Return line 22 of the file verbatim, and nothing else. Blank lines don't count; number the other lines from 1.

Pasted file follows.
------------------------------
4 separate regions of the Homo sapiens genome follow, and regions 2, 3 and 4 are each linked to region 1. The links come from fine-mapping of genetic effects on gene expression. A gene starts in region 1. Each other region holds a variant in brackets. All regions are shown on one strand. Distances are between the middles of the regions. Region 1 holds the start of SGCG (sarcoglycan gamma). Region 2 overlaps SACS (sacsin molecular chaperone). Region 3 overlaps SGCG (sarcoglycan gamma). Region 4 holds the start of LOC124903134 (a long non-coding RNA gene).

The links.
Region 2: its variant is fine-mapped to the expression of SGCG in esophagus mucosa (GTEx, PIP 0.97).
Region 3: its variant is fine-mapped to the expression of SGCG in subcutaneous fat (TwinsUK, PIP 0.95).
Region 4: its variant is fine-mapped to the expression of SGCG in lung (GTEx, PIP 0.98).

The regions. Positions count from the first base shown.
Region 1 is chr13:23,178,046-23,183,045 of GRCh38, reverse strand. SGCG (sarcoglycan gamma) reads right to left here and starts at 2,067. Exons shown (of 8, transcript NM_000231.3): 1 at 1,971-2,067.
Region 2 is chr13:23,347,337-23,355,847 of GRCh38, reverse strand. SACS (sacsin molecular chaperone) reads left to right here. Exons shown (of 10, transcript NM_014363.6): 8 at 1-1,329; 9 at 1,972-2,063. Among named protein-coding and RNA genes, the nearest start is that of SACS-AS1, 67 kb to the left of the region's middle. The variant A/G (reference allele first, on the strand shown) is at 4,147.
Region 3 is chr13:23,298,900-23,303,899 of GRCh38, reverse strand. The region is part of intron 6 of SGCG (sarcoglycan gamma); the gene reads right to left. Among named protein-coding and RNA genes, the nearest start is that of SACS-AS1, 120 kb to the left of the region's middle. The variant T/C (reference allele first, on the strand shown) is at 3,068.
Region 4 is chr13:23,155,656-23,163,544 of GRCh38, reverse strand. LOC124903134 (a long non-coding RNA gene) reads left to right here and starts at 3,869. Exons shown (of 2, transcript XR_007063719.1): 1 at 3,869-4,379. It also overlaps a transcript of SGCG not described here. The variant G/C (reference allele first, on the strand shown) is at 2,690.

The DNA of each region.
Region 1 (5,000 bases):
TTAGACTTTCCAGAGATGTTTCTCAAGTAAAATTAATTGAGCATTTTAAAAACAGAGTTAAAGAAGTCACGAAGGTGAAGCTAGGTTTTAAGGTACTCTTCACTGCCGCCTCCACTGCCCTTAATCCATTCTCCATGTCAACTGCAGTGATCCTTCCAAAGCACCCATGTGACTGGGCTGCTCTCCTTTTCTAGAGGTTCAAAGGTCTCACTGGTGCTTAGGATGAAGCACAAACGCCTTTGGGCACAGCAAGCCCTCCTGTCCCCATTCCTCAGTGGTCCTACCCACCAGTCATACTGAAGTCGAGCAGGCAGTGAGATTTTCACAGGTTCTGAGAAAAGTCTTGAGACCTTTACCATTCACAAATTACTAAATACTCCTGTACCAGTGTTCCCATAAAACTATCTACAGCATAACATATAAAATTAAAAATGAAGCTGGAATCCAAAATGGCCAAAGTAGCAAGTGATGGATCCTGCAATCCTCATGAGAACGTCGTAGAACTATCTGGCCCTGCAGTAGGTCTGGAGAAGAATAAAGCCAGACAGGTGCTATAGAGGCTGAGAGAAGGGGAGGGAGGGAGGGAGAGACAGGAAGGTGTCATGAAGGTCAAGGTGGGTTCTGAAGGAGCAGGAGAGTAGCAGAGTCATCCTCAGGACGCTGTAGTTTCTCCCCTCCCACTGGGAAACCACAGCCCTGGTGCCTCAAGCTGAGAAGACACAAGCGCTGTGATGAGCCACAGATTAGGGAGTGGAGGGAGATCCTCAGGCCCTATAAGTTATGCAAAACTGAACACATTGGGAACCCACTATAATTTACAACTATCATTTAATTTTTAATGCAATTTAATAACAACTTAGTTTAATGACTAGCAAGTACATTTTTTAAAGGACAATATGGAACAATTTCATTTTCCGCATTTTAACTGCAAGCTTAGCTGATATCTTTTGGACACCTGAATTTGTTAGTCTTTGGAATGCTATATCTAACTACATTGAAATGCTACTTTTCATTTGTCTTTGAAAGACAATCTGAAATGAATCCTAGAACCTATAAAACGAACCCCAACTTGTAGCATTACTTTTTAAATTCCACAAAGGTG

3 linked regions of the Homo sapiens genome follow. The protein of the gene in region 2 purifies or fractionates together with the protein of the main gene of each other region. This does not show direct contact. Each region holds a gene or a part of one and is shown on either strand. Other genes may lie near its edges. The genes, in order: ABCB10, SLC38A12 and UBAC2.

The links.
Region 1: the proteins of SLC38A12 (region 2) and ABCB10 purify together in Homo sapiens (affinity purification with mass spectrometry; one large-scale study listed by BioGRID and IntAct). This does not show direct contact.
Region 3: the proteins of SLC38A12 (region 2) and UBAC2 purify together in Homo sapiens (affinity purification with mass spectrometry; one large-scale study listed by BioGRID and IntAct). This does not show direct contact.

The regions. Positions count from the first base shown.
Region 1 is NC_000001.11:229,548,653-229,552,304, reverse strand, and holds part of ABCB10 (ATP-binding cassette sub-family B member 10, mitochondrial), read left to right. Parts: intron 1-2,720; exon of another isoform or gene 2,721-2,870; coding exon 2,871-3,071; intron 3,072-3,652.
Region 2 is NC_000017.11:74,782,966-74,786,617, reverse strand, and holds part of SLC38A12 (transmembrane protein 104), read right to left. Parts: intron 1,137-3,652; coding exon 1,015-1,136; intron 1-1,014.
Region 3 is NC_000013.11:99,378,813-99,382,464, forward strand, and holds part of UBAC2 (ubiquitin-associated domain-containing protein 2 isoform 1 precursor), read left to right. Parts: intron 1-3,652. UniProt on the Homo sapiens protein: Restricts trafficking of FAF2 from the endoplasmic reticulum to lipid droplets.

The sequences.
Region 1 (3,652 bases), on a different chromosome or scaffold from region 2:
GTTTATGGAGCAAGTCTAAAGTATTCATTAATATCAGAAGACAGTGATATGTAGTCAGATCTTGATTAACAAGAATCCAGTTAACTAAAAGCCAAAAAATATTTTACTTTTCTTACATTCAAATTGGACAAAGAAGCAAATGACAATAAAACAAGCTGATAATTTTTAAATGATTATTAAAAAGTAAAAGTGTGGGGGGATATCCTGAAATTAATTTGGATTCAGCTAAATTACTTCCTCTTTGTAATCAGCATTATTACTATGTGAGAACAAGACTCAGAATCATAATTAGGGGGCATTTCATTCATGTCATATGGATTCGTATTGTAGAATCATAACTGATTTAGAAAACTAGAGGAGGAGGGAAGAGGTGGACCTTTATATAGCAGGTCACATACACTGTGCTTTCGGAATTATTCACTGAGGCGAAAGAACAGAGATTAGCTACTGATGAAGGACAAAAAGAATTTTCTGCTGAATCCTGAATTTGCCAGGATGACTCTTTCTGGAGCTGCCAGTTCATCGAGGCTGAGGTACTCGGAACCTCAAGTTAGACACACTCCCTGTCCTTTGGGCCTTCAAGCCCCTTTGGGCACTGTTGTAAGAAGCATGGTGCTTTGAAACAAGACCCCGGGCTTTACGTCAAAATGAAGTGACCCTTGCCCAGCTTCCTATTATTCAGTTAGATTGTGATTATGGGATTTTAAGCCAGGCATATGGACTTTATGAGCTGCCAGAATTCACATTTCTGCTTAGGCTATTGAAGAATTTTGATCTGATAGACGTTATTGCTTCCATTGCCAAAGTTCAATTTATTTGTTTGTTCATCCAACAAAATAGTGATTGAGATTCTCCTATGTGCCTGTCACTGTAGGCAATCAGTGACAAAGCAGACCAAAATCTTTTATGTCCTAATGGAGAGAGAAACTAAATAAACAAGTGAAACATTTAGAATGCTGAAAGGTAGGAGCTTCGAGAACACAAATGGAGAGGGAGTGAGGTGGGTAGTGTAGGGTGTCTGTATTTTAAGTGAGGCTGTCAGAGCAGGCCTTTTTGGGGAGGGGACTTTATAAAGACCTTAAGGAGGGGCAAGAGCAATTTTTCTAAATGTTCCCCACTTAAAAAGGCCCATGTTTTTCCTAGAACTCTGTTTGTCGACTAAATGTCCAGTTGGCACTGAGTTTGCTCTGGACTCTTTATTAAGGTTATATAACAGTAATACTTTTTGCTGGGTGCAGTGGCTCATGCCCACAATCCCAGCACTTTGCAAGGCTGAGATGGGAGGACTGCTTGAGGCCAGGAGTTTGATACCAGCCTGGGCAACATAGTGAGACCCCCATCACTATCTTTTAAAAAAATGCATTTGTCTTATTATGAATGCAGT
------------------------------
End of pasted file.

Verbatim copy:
The sequences.